the secret stairs were fastened on the other side
and could hardly be broken open. The servants
did not scruple to declare that their young lady had
been spirited away, and they so threatened the
French waiting-woman that she was glad to take
refuge in her mistress' apartment. There had been
a terrible scene between Lord Bulmer and Lady
Leighton when it was at last made certain that
Amabel was neither at Highbeck nor at the Little
House. He accused Lady Leighton of playing him
false and conniving at the young lady's escape, and


510 The Fjster-Sisters.

she wept and declared her innocence and begged
him to have pity on her ; but he at last flung away
from her, leaving her grovelling on the ground,
mounted his horse and followed by his servants
rode away to Newcastle." This was Wilson's ac-
count. How she gained her knowledge I don't
know, but she was not likely to lack any which
could be got by eavesdropping or peeping through
key-holes. "My lady was very ill for two or three
days, and Wilson waited on her, the other woman
not daring to come in the way of her fellow-serv-
ants. At last Lady Leighton received a letter
which seemed to calm her spirits a little, and she
told Wilson in the evening to go to bed and leave
her, as she felt like having a quiet night. At about
two o'clock, Wilson was awakened by the smoke
and heat, and hurrying down found her lady's room
wrapped in flames. She searched it at the risk of
her life, and at the expense of some terrible burns,
but could find nothing of her mistress. The serv-
ants and such men as were left about the place
worked like heroes, and Mr. Lethbridge specially
distinguished himself by his coolness and daring,
but a high wind was blowing and the flames defied
all their efforts. The servants all escaped except
the French woman, who, like her mistress, could not
be found. No bodies had been discovered, but the
east wing had fallen in, and they might be buried
under the ruins."

"I cannot help thinking there may be another
solution of the matter," Mrs. Deborah wrote in a

The End. 511

private note to me; "but I have never hinted at
such a thing to my brother in the letters I have sent
him, nor have I mentioned it to Wilson, who, poor
creature, is about distracted with grief for her mis-
tress, for whom she risked her life. She rushed into
the building again and again, and Mr. Lethbridge
liardly rescued her just before the walls fell in. The
silver, the family paper-chest, and some few other
things, were saved by Richard and the other men.
A part of the west wing is all that is left of

There was no more talk of returning to Edinburgh
Sir Julius at once took horse for Northumberland,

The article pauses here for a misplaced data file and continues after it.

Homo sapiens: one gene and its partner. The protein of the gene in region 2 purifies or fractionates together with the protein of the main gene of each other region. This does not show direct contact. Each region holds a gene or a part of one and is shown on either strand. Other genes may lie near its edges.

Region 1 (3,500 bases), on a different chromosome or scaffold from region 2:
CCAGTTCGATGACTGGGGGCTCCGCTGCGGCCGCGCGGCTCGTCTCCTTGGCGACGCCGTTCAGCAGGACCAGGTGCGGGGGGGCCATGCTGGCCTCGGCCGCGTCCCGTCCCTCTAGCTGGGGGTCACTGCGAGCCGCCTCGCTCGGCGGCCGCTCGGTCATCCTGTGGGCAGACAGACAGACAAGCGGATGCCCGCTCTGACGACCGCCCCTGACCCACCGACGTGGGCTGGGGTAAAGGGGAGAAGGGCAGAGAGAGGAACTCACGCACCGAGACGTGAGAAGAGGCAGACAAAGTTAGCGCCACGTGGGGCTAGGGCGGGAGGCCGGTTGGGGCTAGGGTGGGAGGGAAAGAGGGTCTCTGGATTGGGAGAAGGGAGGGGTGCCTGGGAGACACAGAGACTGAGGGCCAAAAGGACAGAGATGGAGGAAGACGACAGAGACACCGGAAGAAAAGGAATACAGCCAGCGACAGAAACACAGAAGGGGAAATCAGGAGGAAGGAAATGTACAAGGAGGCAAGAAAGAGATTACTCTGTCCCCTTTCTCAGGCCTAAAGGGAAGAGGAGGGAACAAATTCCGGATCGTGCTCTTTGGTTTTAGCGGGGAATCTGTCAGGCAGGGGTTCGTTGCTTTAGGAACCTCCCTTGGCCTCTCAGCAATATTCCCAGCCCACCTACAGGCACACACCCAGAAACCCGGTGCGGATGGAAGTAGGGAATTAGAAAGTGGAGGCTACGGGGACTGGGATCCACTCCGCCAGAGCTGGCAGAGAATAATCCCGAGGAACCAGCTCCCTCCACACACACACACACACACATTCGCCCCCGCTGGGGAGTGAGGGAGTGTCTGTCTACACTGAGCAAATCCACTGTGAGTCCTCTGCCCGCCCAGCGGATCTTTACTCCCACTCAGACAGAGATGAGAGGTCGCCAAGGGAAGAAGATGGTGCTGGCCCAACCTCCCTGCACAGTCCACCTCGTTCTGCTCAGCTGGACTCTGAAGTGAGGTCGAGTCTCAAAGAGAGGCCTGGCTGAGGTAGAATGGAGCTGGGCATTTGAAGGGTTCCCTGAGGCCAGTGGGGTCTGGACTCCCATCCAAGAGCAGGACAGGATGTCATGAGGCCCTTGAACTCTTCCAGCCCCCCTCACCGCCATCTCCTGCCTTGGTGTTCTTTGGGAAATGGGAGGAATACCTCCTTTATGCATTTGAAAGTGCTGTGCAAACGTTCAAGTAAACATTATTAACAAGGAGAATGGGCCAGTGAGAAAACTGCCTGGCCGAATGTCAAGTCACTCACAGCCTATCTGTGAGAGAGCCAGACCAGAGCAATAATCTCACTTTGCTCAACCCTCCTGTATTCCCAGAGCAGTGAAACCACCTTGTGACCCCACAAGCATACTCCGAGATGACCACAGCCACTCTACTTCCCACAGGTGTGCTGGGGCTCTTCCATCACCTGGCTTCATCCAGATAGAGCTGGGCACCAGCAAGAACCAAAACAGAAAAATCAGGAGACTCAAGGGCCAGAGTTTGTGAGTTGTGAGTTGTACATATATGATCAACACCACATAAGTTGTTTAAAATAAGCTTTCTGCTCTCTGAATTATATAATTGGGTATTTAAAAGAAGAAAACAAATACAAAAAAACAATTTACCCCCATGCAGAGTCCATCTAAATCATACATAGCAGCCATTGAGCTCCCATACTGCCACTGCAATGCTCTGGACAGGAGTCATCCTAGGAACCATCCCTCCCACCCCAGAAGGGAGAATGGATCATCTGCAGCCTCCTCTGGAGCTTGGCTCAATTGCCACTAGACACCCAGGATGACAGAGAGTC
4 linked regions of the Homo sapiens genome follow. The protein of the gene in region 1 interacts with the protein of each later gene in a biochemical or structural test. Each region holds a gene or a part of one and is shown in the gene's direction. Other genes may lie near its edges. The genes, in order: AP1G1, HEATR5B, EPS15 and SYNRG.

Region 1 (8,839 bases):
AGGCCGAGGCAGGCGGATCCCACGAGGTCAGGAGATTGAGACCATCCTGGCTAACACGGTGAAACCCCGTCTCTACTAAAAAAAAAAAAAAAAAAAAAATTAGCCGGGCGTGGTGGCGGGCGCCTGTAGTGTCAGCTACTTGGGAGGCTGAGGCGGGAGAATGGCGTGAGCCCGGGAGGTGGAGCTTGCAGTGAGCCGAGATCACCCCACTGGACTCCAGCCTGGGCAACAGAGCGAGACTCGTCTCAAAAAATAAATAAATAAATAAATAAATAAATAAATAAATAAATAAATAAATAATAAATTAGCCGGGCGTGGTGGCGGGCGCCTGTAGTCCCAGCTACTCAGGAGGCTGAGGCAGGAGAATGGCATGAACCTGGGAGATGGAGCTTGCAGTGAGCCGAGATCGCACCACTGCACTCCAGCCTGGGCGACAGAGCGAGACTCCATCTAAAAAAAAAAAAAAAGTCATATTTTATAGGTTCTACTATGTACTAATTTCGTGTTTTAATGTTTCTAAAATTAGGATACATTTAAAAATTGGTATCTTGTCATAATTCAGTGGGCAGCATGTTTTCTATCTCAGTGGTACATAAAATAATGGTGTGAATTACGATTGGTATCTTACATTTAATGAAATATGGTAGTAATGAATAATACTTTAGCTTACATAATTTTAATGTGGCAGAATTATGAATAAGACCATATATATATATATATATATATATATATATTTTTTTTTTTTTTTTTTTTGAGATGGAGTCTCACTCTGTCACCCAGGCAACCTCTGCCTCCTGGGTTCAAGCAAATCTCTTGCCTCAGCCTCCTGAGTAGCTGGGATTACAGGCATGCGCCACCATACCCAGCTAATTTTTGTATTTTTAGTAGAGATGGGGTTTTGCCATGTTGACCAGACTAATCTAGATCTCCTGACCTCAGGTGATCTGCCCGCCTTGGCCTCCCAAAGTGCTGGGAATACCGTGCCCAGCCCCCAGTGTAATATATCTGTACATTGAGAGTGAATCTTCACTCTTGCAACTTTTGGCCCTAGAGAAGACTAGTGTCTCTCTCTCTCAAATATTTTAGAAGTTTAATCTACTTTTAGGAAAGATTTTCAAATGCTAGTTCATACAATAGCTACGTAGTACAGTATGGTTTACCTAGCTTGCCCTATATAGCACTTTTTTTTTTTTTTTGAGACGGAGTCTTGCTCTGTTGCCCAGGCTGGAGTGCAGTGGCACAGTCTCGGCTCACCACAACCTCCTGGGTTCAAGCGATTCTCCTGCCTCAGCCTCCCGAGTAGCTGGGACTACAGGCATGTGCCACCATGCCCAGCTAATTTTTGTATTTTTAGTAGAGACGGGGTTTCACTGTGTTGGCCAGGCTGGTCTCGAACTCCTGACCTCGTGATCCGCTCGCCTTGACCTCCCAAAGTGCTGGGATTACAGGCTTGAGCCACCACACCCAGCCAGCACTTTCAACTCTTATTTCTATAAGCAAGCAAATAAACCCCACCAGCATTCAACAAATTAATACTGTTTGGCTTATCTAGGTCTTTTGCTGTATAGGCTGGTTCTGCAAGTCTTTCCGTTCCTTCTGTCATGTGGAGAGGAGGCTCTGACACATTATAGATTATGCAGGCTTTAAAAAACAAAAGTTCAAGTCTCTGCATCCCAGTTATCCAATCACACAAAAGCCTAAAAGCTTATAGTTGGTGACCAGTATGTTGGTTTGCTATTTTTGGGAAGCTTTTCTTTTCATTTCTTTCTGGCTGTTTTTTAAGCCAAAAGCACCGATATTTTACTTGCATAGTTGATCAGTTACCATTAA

accompanied, at Amabel's own desire, by Mr. Cheri-
ton. She was now out of all danger, and gaining
every day. Sir Julius thought of nothing but that
his wife had indeed perished, and no one was so
cruel as to suggest any thing else to him, especially
as, the ruins being explored, the charred remains of
a skeleton were indeed found beneath them. Mr.
Cheriton, who was not quite so certain, made inqui-
ries of his own, but could learn nothing beyond the
fact that Lord Bulmer had gone abroad, intending,
it was said, to remain some years, and taking no one
with him but a young French servant whom he had
hired in London. Sir Julius put his family into the
deepest mourning, and buried the poor remains with
every solemnity. Then, putting all his business into
Mr. Thirlwall's hands, he also went over to Holland,
thinking, I imagine, that he was best out of the
way till the matter of his little journey north was

512 The Foster-Sisters.

Amabel recovered rapidly, and by the time the
snow-drops were in blossom she was able to return
with her husband to Newcastle. They were very
earnest to have me take up my abode with them,
and I consented to make them a visit, though I had
no mind it should be a very long one. I think young
married people are best left to themselves to shake
down together. But I could not refuse to help her
settle in her new home.

We found every thing in the best of order thanks
to the old house-keeper and Mrs. Thorpe and the
house was over-running with the gifts brought in by
Mr. Cheriton's parishioners. Mrs. Thorpe was the
same, and yet not the same. There was an odd sort
of consciousness and shyness about her, especially
when she told me that she had thoughts of giving
up her shop.

"You see I can live well enough without it," said
she, " and I am tired of being at every one's beck
and call."

"And have you met Father Brousseau lately ? "
asked Amabel. "You wrote us last winter that he
had been to see you two or three times."

Mrs. Thorpe blushed like a young girl. "Oh, yes.
Have you not heard ? He has a parish in London,
among the French weavers, where he is doing a great
deal of good."

"I am right glad to hear it," said Amabel. "He
is an excellent man."